Re: [asa] The tomb of Jesus?

From: <>
Date: Thu Mar 01 2007 - 07:04:31 EST

David wrote:
'five Bart Ehrman books, including "Lost Christianities," "Lost Scriptures," "Misquoting Jesus," "Peter, Paul & Mary Magdalene," and "The Lost Gospel of Judas Iscariot." Ehrman, of course, is a leading proponent of the view that there was no center of orthodoxy in the early church, and that the Gnostic sects in particular were genuine heirs of the early Christian tradition before they were stomped out by the patriarchy.'
From Phil:
David, I want to ask you about this, because I don't understand how Ehrman can believe this. Several years ago I re-read the NT with a critical eye to understand how credible it is as a historical record (apart from faith). I got the very strong impression that Paul is a credible historical figure and that his epistles (at least the majority of them) are certainly credible records of what he believed and what he was doing. Likewise it seemed that it would have been hard for Paul to have misunderstood the gospel as being taught by the other Apostles -- Peter, in particular -- and that it is very likely that he was representing the views of the other Apostles, apart from the secondary disagreements over whether Jewish Christians should keep the Jewish law, and if so then why and how, etc. It also seemed entirely credible that Mark represents the oral tradition of the earliest days of Christianity, that its pericopes were bite-sized in order to facilitate memorization so tha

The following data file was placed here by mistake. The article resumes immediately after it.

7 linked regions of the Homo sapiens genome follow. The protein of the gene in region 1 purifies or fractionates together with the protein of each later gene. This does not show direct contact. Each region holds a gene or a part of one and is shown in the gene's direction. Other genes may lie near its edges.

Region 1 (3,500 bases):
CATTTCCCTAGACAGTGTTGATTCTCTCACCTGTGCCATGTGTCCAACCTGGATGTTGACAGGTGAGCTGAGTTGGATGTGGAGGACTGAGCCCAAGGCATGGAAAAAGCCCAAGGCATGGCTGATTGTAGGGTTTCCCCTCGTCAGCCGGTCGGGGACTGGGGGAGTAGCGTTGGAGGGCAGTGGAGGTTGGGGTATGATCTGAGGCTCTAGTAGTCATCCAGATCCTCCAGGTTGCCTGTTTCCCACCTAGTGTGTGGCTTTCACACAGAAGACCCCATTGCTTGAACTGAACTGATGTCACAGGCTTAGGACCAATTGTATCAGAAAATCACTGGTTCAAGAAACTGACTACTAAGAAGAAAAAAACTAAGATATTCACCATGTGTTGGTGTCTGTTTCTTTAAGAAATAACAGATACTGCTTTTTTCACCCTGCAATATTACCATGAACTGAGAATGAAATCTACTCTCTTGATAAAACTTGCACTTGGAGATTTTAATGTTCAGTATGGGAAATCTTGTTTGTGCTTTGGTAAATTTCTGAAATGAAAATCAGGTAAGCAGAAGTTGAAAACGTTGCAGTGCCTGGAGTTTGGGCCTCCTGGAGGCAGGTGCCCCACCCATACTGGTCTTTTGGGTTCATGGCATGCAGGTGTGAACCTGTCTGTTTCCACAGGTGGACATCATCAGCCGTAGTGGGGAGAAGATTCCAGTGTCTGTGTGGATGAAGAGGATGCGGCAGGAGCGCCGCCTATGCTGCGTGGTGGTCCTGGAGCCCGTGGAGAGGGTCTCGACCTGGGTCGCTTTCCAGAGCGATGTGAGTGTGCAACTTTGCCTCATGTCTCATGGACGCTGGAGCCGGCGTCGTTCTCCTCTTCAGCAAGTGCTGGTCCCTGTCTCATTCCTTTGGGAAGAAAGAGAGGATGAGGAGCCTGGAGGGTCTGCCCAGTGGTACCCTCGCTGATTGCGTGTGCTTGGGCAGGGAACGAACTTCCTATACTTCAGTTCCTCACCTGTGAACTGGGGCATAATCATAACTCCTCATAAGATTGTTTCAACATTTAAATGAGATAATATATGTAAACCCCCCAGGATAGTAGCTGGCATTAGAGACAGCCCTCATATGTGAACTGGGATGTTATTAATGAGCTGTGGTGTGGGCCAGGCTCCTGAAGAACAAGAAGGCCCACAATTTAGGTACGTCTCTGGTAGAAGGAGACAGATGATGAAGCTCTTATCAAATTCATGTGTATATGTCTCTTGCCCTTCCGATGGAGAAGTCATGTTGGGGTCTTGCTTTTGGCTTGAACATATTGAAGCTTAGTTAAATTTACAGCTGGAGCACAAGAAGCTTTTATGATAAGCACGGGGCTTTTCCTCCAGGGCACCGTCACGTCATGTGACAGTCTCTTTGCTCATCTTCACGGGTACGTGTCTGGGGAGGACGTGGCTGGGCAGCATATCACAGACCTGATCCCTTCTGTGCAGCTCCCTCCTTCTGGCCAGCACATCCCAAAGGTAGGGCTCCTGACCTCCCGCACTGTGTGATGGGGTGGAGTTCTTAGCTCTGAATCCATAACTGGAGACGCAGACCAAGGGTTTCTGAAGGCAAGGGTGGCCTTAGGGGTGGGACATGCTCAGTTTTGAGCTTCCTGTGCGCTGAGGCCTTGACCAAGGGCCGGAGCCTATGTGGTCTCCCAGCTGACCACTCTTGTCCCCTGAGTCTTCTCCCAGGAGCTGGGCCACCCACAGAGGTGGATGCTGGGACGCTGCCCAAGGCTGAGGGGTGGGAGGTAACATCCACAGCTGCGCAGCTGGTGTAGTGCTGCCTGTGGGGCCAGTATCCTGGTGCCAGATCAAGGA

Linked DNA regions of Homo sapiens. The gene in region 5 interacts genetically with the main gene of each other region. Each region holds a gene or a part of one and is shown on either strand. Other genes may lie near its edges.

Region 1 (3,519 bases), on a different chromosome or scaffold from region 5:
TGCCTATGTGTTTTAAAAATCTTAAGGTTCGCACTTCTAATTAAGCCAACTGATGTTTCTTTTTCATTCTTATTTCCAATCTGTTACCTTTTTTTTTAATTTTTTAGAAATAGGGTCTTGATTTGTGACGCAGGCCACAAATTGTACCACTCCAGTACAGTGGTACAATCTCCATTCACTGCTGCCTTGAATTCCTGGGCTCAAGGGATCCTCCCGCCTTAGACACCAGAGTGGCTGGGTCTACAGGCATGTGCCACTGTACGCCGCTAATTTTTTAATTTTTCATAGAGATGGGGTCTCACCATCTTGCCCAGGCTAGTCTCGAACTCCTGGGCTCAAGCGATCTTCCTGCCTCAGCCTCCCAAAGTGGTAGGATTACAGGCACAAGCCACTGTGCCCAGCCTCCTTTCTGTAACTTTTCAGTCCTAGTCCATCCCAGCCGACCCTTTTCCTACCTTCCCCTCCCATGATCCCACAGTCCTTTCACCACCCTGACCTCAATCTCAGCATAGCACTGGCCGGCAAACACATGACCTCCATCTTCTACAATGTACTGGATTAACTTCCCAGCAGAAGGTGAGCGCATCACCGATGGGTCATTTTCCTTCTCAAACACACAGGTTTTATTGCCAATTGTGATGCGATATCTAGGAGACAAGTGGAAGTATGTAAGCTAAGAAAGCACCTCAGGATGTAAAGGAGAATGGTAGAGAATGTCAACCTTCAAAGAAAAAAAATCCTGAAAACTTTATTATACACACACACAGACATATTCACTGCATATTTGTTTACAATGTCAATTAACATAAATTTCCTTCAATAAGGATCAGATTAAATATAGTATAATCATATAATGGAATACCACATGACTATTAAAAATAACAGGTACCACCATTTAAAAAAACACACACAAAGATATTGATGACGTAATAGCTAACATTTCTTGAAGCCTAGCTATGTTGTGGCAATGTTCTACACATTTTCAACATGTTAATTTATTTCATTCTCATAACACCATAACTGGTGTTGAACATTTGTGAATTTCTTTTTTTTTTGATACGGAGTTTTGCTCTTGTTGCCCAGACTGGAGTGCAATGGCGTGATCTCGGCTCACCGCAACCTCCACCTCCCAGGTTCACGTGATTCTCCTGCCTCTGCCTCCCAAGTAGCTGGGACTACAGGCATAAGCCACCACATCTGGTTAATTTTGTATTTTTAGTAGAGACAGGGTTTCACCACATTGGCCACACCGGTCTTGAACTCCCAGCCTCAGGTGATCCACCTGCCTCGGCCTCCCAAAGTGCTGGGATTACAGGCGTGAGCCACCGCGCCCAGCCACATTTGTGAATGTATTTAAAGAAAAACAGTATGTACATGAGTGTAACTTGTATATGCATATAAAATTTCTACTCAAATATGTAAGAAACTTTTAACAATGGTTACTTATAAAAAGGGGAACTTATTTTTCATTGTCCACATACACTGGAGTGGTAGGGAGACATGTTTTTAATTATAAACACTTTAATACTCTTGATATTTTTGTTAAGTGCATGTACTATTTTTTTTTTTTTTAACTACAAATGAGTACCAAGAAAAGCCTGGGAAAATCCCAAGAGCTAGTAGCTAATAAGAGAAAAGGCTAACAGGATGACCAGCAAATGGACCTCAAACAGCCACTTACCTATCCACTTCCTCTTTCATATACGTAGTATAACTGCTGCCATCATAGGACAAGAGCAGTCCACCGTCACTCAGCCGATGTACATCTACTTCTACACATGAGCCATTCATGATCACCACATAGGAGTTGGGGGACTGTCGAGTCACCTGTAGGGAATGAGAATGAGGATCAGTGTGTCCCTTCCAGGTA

t Mark was essentially the catechism of the early church, and that therefore it was natural that later compilations (Matthew and Luke in particular) would be based upon that catechism. Finally it seemed entirely credible that Luke really was Paul's companion as described in Acts and that during his stay in Jerusalem (while Paul was jailed) he really did have access to the eyewitnesses as he claimed at the start of his gospel, and that he book really does represent the result of his honest investigation. It all seemed very credible, and because of the strong witness by Paul in particular I don't understand how anybody could believe that the earliest understanding of the gospel was any different than what we have today.
So here is my question: what is your assessment of people like Ehrman? Why do they believe as they do? I understand that there do exist these non-canonical gospels, and that Gnostic sects really did develop, etc., but why do people like Ehrman disregard Paul's witness and his agreement with such an early gospel as Mark, etc., and attempt to justify these heterodox views? What is your assessment of Ehrman's success of failure at doing so?
Phil M.
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Received on Thu, 01 Mar 2007 07:04:31 -0500

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